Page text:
Title: David & Goliath
Author: Malcolm Gladwell
Page Count: 308
I usually enjoy reading Malcolm Gladwell’s stuff, but this one was a little bit of a disappointment. I think the problem was that it was just far too basic – it basically shares a simple idea in a couple of pages and then spends the remaining 300 pages to give a bunch of examples. By about halfway through, I was thinking about DNFing it, but I stuck with it. I’m not sure whether I’m glad or not.
Basically, the idea is that it’s often the underdog who comes out on top, because they’re able to be more nimble and to use that to give them a competitive advantage. We see this in the story of David vs Goliath, although Gladwell argues that David was always the likely winner because he had a sling and Goliath was wearing heavy, cumbersome armour. He had no chance of getting close to David in the first place.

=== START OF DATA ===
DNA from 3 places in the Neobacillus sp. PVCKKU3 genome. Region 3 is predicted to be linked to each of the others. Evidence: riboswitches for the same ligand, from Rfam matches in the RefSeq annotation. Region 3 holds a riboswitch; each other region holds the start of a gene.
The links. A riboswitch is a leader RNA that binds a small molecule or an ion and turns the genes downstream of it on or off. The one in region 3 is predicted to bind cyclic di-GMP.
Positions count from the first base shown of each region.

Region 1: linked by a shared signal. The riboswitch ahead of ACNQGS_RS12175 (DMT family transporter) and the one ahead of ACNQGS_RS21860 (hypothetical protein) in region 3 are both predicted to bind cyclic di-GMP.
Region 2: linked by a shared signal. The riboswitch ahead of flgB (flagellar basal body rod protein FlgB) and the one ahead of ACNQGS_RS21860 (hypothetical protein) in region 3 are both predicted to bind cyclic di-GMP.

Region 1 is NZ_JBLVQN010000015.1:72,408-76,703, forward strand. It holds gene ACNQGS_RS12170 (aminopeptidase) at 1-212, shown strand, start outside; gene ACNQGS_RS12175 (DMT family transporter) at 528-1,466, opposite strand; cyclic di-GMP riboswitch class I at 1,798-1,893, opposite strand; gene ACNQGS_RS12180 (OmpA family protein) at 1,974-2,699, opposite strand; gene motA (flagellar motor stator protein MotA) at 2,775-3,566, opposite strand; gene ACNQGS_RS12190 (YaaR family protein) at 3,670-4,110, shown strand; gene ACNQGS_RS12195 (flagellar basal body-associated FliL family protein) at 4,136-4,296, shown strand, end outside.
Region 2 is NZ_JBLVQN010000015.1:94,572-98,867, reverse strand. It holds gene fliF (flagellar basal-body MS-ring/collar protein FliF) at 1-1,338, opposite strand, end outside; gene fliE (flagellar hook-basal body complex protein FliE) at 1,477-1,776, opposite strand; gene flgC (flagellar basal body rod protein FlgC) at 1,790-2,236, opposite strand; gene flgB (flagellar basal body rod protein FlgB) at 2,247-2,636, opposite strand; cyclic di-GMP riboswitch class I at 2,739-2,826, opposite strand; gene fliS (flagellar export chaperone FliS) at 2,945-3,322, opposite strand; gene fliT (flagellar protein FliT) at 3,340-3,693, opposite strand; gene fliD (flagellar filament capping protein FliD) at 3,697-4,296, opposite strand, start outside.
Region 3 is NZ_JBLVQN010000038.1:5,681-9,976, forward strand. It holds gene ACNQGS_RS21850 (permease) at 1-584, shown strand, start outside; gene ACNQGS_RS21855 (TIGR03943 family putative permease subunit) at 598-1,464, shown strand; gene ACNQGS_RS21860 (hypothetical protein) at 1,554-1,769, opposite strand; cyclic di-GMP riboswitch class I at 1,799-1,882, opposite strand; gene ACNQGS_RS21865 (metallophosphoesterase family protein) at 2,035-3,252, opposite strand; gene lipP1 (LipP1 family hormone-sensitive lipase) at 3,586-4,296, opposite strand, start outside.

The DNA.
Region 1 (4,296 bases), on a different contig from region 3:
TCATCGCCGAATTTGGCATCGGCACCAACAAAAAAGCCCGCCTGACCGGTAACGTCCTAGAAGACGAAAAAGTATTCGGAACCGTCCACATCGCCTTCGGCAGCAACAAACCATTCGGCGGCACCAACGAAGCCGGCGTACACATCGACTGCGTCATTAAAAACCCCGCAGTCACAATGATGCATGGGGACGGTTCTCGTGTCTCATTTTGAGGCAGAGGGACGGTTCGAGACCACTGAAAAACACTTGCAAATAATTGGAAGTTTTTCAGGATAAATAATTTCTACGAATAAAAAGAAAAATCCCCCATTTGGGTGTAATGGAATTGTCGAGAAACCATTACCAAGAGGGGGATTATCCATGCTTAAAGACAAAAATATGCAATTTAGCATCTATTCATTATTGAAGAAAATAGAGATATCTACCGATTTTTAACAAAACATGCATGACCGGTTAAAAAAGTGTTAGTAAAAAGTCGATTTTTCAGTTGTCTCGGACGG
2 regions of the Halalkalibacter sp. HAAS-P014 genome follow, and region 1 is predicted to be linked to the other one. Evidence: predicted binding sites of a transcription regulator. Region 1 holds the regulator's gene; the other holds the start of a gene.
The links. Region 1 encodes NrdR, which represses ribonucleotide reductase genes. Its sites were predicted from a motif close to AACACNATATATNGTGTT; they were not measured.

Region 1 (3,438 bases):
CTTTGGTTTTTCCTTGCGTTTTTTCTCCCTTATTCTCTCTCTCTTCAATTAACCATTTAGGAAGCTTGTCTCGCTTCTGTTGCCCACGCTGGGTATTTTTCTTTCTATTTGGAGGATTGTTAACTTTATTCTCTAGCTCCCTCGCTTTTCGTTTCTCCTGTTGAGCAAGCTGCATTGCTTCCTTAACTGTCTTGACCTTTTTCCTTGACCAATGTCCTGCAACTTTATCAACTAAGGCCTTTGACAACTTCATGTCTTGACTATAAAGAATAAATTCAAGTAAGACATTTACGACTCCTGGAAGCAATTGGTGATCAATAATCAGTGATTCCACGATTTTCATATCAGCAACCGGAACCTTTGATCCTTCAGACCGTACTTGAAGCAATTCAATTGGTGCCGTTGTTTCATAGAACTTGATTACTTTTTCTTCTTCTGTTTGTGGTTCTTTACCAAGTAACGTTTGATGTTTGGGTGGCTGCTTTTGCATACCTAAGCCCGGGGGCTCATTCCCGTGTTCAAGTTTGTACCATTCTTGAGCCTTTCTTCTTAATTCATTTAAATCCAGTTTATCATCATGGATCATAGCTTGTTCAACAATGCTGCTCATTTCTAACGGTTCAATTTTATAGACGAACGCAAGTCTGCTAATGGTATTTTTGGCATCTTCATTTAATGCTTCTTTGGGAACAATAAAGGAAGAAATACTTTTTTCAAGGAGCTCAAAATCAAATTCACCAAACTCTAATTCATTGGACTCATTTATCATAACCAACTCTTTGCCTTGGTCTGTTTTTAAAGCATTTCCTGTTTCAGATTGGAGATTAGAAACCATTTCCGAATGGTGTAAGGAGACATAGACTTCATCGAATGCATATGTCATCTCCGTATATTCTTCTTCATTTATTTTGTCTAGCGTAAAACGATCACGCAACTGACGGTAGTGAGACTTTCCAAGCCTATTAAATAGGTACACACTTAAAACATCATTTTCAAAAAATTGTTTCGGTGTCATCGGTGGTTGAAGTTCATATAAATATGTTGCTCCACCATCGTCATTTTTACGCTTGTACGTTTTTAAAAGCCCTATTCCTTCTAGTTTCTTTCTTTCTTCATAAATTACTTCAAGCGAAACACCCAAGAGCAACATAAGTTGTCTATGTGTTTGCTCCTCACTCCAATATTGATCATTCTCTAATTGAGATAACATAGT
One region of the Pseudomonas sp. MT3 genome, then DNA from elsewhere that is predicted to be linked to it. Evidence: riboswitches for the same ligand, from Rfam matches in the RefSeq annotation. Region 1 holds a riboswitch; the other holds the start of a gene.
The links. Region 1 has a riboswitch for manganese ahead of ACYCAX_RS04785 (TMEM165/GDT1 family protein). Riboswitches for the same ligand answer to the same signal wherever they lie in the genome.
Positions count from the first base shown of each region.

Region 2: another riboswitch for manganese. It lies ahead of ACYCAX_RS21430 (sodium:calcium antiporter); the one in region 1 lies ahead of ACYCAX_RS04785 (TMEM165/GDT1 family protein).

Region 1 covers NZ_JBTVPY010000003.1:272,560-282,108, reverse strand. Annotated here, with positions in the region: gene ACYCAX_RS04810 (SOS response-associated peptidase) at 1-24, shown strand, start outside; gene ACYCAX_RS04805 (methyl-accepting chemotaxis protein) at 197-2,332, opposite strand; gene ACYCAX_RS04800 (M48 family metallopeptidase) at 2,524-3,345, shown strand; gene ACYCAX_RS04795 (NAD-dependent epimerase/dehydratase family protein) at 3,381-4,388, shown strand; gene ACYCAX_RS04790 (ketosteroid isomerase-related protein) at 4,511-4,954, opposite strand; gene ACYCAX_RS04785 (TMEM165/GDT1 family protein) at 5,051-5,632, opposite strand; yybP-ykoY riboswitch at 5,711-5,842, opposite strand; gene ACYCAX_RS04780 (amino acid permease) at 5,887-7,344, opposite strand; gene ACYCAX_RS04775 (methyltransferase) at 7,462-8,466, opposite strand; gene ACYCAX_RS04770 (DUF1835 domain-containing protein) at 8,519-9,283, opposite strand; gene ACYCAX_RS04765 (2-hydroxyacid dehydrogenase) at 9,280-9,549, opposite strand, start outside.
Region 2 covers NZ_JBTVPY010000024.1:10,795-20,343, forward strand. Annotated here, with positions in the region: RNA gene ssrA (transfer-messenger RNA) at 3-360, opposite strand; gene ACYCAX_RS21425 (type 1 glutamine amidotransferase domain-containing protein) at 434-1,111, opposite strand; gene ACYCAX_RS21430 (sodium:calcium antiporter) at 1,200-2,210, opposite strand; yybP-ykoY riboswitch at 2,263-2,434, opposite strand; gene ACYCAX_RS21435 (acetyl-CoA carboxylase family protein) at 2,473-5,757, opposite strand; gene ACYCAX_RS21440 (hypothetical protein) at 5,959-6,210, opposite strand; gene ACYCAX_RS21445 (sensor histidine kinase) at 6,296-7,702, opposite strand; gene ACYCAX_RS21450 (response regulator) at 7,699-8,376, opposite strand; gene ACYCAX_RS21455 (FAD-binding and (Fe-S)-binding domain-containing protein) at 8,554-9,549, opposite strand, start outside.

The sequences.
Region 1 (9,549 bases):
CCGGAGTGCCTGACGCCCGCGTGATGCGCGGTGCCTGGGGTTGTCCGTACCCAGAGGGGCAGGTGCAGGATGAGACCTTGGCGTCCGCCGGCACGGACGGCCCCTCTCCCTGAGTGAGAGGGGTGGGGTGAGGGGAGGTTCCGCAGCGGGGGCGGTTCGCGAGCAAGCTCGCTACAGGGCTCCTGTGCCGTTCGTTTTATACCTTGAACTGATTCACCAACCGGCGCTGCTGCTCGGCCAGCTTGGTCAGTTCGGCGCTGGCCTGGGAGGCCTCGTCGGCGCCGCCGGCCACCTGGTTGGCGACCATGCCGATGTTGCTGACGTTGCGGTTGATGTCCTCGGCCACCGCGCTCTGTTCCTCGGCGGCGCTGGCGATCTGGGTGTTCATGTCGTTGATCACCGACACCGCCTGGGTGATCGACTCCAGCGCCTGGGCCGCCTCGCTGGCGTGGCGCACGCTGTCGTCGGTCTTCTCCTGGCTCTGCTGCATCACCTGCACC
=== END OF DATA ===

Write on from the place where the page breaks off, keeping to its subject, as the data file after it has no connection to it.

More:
Then he talks at length about all sorts of different organisations, from the classic examples like Apple and Google to more obscure examples, such as the guy who campaigned for the three strikes law in California. It turns out that while the idea of harsher punishments might be a smart one, it just doesn’t really work in practice.
Overall, would I recommend this? Nah, I would not. It’s not that it’s terrible, it’s just pretty boring and not Gladwell’s best by a long shot. I’d recommend something like Blink instead. I still intend to read all of his books at some point, but it might take me a little longer to get to them now. He’s gone down a lot in my esteem and that’s a bit of a bummer. But it is what it is.